Tool development and training session with community researchers and informal settlements domain team.

3. Community-led field research

Our field research was conducted together with community leaders and researchers. Data was collected using focus group discussions (FGDs) and interviews with key informants. Community leaders assisted in arranging meetings and interviews, while the community researchers led the execution of the FGDs and interviews. The FGDs were able to bring out the community perspective and rich experiences on how communities navigate political settlements issues when negotiating for land tenure security and urban services.

The community knowledge approach therefore helped in bringing out actual realities from the disadvantaged and marginalised communities, in contrast to narratives imposed by academics and professionals. Significant efforts were made in distilling the complexities of contemporary urban challenges into simple statements that were easy for communities to comprehend, so that they could contribute effectively. The research agenda was translated into local language, and flipcharts were used to note community contributions.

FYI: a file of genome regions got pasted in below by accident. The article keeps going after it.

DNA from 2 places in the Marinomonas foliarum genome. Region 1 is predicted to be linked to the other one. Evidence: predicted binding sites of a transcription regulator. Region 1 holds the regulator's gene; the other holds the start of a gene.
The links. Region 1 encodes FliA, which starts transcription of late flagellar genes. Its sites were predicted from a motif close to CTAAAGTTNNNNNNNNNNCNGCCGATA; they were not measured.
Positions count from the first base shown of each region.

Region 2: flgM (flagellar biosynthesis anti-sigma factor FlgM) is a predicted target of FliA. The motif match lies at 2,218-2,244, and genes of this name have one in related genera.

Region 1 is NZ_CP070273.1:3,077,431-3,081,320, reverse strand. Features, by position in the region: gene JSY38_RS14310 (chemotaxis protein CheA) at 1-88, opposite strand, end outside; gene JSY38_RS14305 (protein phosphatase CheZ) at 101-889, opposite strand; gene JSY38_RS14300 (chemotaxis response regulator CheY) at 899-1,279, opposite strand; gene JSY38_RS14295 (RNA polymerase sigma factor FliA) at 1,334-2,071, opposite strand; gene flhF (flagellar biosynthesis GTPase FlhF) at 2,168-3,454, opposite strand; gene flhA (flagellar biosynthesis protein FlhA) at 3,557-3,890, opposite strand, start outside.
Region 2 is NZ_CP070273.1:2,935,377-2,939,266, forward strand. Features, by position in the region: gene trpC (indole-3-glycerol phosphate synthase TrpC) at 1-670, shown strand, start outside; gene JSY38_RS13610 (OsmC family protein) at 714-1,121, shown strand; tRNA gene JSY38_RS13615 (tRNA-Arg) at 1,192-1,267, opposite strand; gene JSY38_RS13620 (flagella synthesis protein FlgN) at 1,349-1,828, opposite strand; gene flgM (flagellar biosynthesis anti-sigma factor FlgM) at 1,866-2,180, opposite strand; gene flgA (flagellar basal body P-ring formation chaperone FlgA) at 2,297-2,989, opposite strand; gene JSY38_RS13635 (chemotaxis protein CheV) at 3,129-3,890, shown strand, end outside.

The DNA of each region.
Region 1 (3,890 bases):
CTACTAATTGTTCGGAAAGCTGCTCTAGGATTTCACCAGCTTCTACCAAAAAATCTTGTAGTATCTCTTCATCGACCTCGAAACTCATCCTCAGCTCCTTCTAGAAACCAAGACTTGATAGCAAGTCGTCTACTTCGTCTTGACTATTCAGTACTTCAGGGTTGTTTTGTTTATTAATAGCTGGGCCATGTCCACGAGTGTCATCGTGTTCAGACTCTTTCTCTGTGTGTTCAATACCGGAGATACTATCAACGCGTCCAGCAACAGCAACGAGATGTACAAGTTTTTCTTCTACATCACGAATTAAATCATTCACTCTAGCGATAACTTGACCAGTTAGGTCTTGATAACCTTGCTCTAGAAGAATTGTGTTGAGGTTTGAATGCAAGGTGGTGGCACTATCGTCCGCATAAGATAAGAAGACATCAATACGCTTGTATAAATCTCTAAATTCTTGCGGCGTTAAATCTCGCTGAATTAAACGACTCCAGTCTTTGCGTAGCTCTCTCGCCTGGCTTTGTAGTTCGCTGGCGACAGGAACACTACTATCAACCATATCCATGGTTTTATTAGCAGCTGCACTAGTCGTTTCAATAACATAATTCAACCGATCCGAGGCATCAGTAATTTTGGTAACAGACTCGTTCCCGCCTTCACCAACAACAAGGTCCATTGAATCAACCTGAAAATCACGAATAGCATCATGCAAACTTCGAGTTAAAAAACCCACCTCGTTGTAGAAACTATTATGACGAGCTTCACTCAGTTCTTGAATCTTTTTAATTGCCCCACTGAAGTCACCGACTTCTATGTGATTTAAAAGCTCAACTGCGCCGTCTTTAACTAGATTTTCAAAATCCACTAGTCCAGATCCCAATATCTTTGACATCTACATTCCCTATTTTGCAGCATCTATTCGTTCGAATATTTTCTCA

4. Community knowledge sessions

We held four community knowledge sessions with representatives from informal settlements and resident organisations from formally planned sections, which further enriched the knowledge generation process. These were dedicated discussion platforms exclusively targeting residents from disadvantaged and marginalised groups. The first three sessions were key in exploring the push and pull factors responsible for various forms of informality and in providing a rich understanding of the gatekeepers and potential pathways that the community perceives. One of the four sessions focused on priority complex problems (PCPs) and contributed in problematising issues affecting the city from a community perspective. The conversations provided communities with more space to inform the research and realign some of the data collection tools to be more useful in probing relevant issues.